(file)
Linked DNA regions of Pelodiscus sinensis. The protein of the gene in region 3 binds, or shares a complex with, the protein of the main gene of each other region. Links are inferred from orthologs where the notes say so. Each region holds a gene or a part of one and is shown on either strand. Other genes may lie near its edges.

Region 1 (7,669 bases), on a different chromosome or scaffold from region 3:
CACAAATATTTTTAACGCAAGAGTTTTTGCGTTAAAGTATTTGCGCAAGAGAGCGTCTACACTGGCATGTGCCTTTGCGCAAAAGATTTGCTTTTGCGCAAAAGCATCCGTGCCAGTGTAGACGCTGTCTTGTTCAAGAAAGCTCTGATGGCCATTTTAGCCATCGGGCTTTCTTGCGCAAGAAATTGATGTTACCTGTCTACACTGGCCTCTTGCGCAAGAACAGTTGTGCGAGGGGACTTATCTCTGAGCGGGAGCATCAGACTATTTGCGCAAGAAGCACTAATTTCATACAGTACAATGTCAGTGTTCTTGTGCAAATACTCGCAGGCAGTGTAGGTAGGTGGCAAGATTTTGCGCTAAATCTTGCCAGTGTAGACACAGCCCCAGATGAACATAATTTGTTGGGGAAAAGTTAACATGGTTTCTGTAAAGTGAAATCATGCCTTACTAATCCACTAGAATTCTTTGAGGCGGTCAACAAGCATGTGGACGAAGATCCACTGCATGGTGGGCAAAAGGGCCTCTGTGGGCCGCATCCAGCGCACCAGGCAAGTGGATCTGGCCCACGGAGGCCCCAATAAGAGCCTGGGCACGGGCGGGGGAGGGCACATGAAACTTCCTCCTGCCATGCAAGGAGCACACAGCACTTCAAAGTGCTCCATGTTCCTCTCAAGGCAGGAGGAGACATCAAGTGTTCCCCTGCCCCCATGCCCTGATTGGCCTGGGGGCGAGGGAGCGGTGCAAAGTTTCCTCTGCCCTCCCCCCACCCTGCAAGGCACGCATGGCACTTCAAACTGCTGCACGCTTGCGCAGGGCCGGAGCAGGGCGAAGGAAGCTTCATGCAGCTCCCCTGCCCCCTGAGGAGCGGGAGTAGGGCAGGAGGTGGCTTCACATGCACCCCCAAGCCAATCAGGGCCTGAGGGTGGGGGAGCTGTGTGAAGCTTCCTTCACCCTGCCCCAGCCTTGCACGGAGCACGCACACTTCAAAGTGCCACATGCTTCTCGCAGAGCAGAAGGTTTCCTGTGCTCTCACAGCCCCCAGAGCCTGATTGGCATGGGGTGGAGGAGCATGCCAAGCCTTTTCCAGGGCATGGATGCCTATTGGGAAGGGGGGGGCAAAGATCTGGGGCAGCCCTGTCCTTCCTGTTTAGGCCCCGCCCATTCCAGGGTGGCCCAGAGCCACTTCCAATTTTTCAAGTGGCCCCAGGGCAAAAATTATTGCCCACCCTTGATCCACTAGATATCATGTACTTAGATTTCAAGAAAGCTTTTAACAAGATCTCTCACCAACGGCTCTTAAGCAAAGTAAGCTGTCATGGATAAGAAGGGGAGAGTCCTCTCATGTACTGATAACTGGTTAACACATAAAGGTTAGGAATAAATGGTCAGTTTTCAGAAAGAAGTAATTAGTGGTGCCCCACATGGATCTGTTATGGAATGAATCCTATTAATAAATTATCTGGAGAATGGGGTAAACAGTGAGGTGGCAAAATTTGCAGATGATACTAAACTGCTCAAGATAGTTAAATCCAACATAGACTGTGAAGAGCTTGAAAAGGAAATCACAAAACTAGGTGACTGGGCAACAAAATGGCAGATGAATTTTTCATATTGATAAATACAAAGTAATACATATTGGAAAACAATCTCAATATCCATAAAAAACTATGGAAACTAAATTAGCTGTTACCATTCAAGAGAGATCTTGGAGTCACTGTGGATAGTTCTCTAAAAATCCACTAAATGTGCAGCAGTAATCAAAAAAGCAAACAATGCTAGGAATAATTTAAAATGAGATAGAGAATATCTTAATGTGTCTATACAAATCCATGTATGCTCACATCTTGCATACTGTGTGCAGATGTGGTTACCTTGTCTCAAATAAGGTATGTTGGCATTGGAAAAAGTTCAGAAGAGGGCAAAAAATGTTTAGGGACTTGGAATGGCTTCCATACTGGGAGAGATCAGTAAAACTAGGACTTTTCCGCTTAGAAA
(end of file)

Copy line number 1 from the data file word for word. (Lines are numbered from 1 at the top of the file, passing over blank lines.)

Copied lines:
Linked DNA regions of Pelodiscus sinensis. The protein of the gene in region 3 binds, or shares a complex with, the protein of the main gene of each other region. Links are inferred from orthologs where the notes say so. Each region holds a gene or a part of one and is shown on either strand. Other genes may lie near its edges.